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Old 01-13-2015, 06:04 AM   #41
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Looking at the photo the chain stopper is aligned with the rope drum,

so it never holds the vessel, is it just a quick way to secure the anchor when up?
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Old 01-13-2015, 07:28 AM   #42
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Looking at the photo the chain stopper is aligned with the rope drum,

so it never holds the vessel, is it just a quick way to secure the anchor when up?
The chain stopper would be the chain hook towards the upper right of the photo I believe.
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Old 01-15-2015, 08:04 PM   #43
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To the OP if you go all chain may I suggest if you have not already thought of it a three stand splice on the end with maybe 50+ foot of line which is tied firmly to a strong fitting in chain locker. This is so in an emergency or a none functioning windless situation you can slip the anchor with a knife and tie a float to the line to be retrieved at a later date. Also in severe weather you can let out your line for some elasticity and hall some in as chafe occurs. I use all chain but have a couple hundred feet of line for when I let out more than the usual 5 to one scope.
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Old 01-15-2015, 08:27 PM   #44
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Snubber
What size bridle?
Chain Hooks

So there are three lengthy threads to study on just the past three months. If the horse still isn't completely dead, I am sure search will turn up more!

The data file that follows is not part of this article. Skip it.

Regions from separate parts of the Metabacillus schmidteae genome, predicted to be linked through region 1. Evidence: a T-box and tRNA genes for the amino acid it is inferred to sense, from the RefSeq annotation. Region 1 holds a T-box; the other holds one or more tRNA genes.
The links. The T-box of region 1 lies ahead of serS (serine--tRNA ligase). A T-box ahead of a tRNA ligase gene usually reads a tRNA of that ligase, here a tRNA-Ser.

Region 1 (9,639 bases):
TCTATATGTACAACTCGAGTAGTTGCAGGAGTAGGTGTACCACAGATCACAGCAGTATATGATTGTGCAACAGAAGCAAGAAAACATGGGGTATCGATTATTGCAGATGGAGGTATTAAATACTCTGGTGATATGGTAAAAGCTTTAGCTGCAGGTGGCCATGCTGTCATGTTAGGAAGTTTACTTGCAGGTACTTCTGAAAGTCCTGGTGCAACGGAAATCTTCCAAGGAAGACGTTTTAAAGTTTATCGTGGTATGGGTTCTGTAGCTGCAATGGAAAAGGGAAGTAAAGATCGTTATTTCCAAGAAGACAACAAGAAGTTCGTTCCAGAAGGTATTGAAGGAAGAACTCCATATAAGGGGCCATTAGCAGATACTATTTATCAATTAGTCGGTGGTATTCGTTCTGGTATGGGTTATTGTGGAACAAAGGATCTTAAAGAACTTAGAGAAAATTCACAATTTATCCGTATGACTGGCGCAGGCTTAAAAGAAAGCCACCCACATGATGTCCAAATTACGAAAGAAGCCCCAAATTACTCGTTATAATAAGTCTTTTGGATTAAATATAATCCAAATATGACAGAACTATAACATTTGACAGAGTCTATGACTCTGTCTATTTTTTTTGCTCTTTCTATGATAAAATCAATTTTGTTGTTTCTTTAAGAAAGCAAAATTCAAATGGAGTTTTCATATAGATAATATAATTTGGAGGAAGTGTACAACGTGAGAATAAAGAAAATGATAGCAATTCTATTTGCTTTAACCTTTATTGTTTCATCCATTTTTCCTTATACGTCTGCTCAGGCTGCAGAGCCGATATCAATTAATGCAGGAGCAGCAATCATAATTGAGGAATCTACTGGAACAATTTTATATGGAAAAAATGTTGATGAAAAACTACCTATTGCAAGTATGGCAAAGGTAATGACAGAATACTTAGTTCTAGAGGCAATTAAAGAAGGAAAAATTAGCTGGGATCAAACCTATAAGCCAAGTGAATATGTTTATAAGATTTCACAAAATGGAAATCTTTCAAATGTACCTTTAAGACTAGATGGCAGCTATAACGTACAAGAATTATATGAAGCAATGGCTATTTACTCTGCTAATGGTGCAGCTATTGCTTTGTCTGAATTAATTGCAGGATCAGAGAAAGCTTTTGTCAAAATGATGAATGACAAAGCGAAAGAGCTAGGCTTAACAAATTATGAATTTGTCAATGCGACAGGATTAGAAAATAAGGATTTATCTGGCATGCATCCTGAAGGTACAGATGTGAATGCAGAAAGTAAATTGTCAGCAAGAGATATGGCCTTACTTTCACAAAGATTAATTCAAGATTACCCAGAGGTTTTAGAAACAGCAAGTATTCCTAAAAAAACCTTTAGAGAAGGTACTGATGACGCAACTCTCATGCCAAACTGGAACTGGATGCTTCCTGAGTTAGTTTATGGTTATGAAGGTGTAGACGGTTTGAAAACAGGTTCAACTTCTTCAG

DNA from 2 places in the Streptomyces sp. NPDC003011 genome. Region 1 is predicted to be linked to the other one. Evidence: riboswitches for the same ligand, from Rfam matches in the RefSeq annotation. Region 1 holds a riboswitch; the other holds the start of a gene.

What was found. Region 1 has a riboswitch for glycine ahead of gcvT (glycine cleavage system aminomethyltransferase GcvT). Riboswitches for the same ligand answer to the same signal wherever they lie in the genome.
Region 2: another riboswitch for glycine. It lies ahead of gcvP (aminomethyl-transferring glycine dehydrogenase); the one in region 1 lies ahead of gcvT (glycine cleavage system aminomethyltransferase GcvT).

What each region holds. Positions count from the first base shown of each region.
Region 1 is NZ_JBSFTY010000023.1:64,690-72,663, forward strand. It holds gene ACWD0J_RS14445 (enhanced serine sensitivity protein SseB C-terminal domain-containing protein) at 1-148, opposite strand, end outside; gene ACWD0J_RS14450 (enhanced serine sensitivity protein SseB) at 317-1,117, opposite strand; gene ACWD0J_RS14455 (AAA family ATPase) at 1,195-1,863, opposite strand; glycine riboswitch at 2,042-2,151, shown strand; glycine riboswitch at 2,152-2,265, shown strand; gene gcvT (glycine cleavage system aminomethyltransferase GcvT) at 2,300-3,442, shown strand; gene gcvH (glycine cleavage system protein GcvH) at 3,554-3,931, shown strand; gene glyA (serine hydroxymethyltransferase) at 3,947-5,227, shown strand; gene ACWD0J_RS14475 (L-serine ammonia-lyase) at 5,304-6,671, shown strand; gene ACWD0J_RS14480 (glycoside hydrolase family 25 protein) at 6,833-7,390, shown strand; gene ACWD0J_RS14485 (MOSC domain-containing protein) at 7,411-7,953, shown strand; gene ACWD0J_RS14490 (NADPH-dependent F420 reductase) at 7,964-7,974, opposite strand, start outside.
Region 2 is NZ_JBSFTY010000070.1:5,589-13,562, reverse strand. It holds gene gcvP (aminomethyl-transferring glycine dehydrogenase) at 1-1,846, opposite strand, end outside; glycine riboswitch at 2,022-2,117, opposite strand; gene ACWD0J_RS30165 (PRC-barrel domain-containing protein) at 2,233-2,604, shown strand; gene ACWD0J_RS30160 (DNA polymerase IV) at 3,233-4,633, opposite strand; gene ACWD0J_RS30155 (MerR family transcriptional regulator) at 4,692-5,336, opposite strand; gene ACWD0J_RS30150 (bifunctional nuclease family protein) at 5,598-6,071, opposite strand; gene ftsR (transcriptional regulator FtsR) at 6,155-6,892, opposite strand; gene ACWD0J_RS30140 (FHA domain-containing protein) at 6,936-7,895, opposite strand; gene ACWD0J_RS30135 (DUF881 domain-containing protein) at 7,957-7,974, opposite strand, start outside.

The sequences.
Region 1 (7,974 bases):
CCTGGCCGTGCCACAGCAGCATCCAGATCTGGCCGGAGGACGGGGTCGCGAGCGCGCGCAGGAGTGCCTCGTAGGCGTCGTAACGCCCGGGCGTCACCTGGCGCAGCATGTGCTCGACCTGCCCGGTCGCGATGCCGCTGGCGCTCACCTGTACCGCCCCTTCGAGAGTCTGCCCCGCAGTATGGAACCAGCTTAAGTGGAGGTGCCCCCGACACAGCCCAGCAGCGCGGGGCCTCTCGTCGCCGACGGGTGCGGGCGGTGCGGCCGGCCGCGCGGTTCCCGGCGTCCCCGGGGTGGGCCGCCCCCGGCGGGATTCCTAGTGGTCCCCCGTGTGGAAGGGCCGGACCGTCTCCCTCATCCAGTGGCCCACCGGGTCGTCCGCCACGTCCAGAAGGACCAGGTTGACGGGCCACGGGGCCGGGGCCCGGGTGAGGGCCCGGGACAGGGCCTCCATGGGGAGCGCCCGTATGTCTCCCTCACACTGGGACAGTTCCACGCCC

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Old 01-16-2015, 07:39 AM   #45
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I probably should read all of the response here to find out if someone else mentioned a rolling hitch but I'm running out the door...We have been sailing for over 35 years and all of our boats use all chain for anchoring. I use a 20 foot snubber line(rope) and tie a rolling hitch on the chain. Never has failed, never has come un-hooked. I sleep great with that set-up
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Old 01-16-2015, 07:53 AM   #46
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I probably should read all of the response here to find out if someone else mentioned a rolling hitch but I'm running out the door...We have been sailing for over 35 years and all of our boats use all chain for anchoring. I use a 20 foot snubber line(rope) and tie a rolling hitch on the chain. Never has failed, never has come un-hooked. I sleep great with that set-up
Bill
I use a single snubber out the bow roller with a rolling hitch also...still experimenting with this boat though.